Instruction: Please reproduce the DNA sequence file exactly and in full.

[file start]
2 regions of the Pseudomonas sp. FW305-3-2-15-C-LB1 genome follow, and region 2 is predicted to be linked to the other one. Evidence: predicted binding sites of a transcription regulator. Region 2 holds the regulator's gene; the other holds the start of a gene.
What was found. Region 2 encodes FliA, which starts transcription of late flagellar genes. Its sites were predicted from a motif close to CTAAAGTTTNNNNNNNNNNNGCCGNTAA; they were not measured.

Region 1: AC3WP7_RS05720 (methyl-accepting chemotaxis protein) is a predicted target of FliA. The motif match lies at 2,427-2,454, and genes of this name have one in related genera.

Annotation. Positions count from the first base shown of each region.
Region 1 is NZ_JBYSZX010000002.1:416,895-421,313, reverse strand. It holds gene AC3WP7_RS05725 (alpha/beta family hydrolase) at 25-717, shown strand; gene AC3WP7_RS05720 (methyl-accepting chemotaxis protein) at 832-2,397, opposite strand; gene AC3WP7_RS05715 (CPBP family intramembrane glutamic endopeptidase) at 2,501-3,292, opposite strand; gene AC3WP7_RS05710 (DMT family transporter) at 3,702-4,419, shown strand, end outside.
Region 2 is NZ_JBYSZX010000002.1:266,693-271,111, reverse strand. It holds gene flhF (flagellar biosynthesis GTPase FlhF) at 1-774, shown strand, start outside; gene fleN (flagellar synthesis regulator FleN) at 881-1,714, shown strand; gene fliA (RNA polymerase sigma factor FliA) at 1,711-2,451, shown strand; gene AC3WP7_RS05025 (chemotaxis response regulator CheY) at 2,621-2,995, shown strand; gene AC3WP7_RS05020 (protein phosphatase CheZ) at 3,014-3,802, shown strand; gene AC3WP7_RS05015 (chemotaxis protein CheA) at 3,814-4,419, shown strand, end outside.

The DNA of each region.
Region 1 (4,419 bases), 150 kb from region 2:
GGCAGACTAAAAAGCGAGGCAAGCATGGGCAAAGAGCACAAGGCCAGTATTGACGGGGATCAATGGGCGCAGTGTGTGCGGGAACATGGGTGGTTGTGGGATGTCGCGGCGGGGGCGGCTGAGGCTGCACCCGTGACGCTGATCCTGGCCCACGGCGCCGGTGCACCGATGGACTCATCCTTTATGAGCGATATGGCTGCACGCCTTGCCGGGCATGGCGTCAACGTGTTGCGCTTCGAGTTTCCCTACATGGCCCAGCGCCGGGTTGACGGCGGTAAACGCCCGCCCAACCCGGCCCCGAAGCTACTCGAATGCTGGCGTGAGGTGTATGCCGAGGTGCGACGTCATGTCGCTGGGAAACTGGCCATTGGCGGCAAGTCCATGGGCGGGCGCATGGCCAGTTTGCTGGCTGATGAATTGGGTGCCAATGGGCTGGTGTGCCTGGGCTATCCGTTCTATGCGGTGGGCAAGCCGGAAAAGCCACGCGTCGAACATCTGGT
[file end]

2 regions of the Pseudomonas sp. FW305-3-2-15-C-LB1 genome follow, and region 2 is predicted to be linked to the other one. Evidence: predicted binding sites of a transcription regulator. Region 2 holds the regulator's gene; the other holds the start of a gene.
What was found. Region 2 encodes FliA, which starts transcription of late flagellar genes. Its sites were predicted from a motif close to CTAAAGTTTNNNNNNNNNNNGCCGNTAA; they were not measured.

Region 1: AC3WP7_RS05720 (methyl-accepting chemotaxis protein) is a predicted target of FliA. The motif match lies at 2,427-2,454, and genes of this name have one in related genera.

Annotation. Positions count from the first base shown of each region.
Region 1 is NZ_JBYSZX010000002.1:416,895-421,313, reverse strand. It holds gene AC3WP7_RS05725 (alpha/beta family hydrolase) at 25-717, shown strand; gene AC3WP7_RS05720 (methyl-accepting chemotaxis protein) at 832-2,397, opposite strand; gene AC3WP7_RS05715 (CPBP family intramembrane glutamic endopeptidase) at 2,501-3,292, opposite strand; gene AC3WP7_RS05710 (DMT family transporter) at 3,702-4,419, shown strand, end outside.
Region 2 is NZ_JBYSZX010000002.1:266,693-271,111, reverse strand. It holds gene flhF (flagellar biosynthesis GTPase FlhF) at 1-774, shown strand, start outside; gene fleN (flagellar synthesis regulator FleN) at 881-1,714, shown strand; gene fliA (RNA polymerase sigma factor FliA) at 1,711-2,451, shown strand; gene AC3WP7_RS05025 (chemotaxis response regulator CheY) at 2,621-2,995, shown strand; gene AC3WP7_RS05020 (protein phosphatase CheZ) at 3,014-3,802, shown strand; gene AC3WP7_RS05015 (chemotaxis protein CheA) at 3,814-4,419, shown strand, end outside.

The DNA of each region.
Region 1 (4,419 bases), 150 kb from region 2:
GGCAGACTAAAAAGCGAGGCAAGCATGGGCAAAGAGCACAAGGCCAGTATTGACGGGGATCAATGGGCGCAGTGTGTGCGGGAACATGGGTGGTTGTGGGATGTCGCGGCGGGGGCGGCTGAGGCTGCACCCGTGACGCTGATCCTGGCCCACGGCGCCGGTGCACCGATGGACTCATCCTTTATGAGCGATATGGCTGCACGCCTTGCCGGGCATGGCGTCAACGTGTTGCGCTTCGAGTTTCCCTACATGGCCCAGCGCCGGGTTGACGGCGGTAAACGCCCGCCCAACCCGGCCCCGAAGCTACTCGAATGCTGGCGTGAGGTGTATGCCGAGGTGCGACGTCATGTCGCTGGGAAACTGGCCATTGGCGGCAAGTCCATGGGCGGGCGCATGGCCAGTTTGCTGGCTGATGAATTGGGTGCCAATGGGCTGGTGTGCCTGGGCTATCCGTTCTATGCGGTGGGCAAGCCGGAAAAGCCACGCGTCGAACATCTGGT